Rembrandt Peale
1778 - 1860
The second son of artist Charles Willson Peale, Rembrandt Peale followed his father's interests closely. As a young teenager he had begun to paint portraits, by 17 had made his first portrait of George Washington. He aided his father's excavation of two mastodon skeletons in 1801, and the following year traveled to London, where he exhibited the skeleton and studied with Benjamin West. Peale returned to Europe in 1808 to make portraits of important men for the gallery his father had established in Philadelphia. After Peale's return to Philadelphia in 1810, his career was varied; he became proprietor of his father's museum, taught art, wrote a popular drawing manual, pursued technological experiments, and continued to paint portraits and allegorical works. He also produced over seventy copies of his famous portrait of Washington, calling himself "the only painter living who ever saw Washington." Brady included this portrait in a special "Artist's Souvenir," along with images of Willam Page, Frederick Church, and Charles Loring Elliott.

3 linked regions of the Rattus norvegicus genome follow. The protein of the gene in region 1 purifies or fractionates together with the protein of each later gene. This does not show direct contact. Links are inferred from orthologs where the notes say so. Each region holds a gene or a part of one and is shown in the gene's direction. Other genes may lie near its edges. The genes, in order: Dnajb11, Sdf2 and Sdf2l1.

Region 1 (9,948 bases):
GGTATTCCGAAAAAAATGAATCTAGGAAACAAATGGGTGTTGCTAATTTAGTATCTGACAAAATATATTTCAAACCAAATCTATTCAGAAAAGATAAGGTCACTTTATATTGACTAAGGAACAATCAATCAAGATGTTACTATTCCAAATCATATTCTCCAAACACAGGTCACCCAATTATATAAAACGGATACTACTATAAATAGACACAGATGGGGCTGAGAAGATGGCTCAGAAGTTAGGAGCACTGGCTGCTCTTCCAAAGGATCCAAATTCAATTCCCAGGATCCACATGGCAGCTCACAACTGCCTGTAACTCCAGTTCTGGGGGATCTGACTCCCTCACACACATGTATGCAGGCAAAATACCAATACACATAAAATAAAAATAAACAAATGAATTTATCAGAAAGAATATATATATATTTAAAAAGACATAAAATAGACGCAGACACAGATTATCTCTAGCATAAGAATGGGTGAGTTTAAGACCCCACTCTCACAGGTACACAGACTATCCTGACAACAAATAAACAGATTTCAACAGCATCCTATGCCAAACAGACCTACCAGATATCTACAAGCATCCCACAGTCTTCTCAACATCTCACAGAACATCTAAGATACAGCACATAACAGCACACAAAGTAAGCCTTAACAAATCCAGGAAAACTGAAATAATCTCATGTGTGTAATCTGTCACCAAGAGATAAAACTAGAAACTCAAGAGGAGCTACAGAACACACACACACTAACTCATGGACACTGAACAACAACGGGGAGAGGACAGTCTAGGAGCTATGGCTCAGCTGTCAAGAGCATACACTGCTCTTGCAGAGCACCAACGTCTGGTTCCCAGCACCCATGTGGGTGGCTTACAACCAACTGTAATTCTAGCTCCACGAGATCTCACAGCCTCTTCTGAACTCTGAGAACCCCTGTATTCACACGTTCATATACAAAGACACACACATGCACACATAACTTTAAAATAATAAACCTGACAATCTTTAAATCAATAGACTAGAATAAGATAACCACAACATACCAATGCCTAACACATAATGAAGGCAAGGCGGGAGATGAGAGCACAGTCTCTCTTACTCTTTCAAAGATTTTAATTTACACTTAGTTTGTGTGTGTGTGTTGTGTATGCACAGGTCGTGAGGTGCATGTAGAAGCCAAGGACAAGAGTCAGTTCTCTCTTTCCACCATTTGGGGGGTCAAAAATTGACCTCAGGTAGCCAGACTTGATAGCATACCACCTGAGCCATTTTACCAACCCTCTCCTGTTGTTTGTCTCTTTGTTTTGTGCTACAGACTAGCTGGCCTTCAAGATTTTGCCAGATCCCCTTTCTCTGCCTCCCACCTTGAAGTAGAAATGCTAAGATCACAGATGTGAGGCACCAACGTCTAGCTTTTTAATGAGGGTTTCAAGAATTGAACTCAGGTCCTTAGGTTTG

Mathew Brady Studio
Albumen silver print
(carte de visite), ca. 1864
7.5 cm x 4.6 cm (2 15/16 x 1 13/16 inches)
National Portrait Gallery, Smithsonian Institution, Washington D.C.